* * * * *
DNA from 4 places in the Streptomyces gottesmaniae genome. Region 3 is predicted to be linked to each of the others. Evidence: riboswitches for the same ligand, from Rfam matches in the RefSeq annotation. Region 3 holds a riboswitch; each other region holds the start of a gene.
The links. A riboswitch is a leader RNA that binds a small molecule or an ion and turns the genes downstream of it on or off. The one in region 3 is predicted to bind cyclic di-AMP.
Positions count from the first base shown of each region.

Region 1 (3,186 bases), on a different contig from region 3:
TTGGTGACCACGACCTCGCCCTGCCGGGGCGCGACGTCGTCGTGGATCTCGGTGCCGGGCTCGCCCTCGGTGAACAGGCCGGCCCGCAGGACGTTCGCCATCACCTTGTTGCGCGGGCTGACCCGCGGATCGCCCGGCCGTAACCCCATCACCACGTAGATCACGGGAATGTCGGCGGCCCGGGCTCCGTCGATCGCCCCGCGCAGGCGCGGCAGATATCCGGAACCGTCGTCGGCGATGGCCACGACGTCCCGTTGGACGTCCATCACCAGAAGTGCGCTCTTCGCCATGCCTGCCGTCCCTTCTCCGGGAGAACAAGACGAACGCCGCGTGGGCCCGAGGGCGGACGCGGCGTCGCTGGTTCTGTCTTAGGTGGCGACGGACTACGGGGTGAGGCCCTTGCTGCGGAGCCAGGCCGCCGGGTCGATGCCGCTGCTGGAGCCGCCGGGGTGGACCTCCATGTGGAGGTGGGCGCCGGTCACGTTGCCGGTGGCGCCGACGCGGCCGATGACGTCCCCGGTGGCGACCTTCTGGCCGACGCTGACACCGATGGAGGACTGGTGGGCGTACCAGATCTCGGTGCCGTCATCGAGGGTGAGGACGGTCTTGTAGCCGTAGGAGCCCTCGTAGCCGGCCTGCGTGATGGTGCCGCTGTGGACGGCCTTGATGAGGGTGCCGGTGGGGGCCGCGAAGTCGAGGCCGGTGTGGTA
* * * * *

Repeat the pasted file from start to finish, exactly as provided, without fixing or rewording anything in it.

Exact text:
DNA from 4 places in the Streptomyces gottesmaniae genome. Region 3 is predicted to be linked to each of the others. Evidence: riboswitches for the same ligand, from Rfam matches in the RefSeq annotation. Region 3 holds a riboswitch; each other region holds the start of a gene.
The links. A riboswitch is a leader RNA that binds a small molecule or an ion and turns the genes downstream of it on or off. The one in region 3 is predicted to bind cyclic di-AMP.
Positions count from the first base shown of each region.

Region 1 (3,186 bases), on a different contig from region 3:
TTGGTGACCACGACCTCGCCCTGCCGGGGCGCGACGTCGTCGTGGATCTCGGTGCCGGGCTCGCCCTCGGTGAACAGGCCGGCCCGCAGGACGTTCGCCATCACCTTGTTGCGCGGGCTGACCCGCGGATCGCCCGGCCGTAACCCCATCACCACGTAGATCACGGGAATGTCGGCGGCCCGGGCTCCGTCGATCGCCCCGCGCAGGCGCGGCAGATATCCGGAACCGTCGTCGGCGATGGCCACGACGTCCCGTTGGACGTCCATCACCAGAAGTGCGCTCTTCGCCATGCCTGCCGTCCCTTCTCCGGGAGAACAAGACGAACGCCGCGTGGGCCCGAGGGCGGACGCGGCGTCGCTGGTTCTGTCTTAGGTGGCGACGGACTACGGGGTGAGGCCCTTGCTGCGGAGCCAGGCCGCCGGGTCGATGCCGCTGCTGGAGCCGCCGGGGTGGACCTCCATGTGGAGGTGGGCGCCGGTCACGTTGCCGGTGGCGCCGACGCGGCCGATGACGTCCCCGGTGGCGACCTTCTGGCCGACGCTGACACCGATGGAGGACTGGTGGGCGTACCAGATCTCGGTGCCGTCATCGAGGGTGAGGACGGTCTTGTAGCCGTAGGAGCCCTCGTAGCCGGCCTGCGTGATGGTGCCGCTGTGGACGGCCTTGATGAGGGTGCCGGTGGGGGCCGCGAAGTCGAGGCCGGTGTGGTA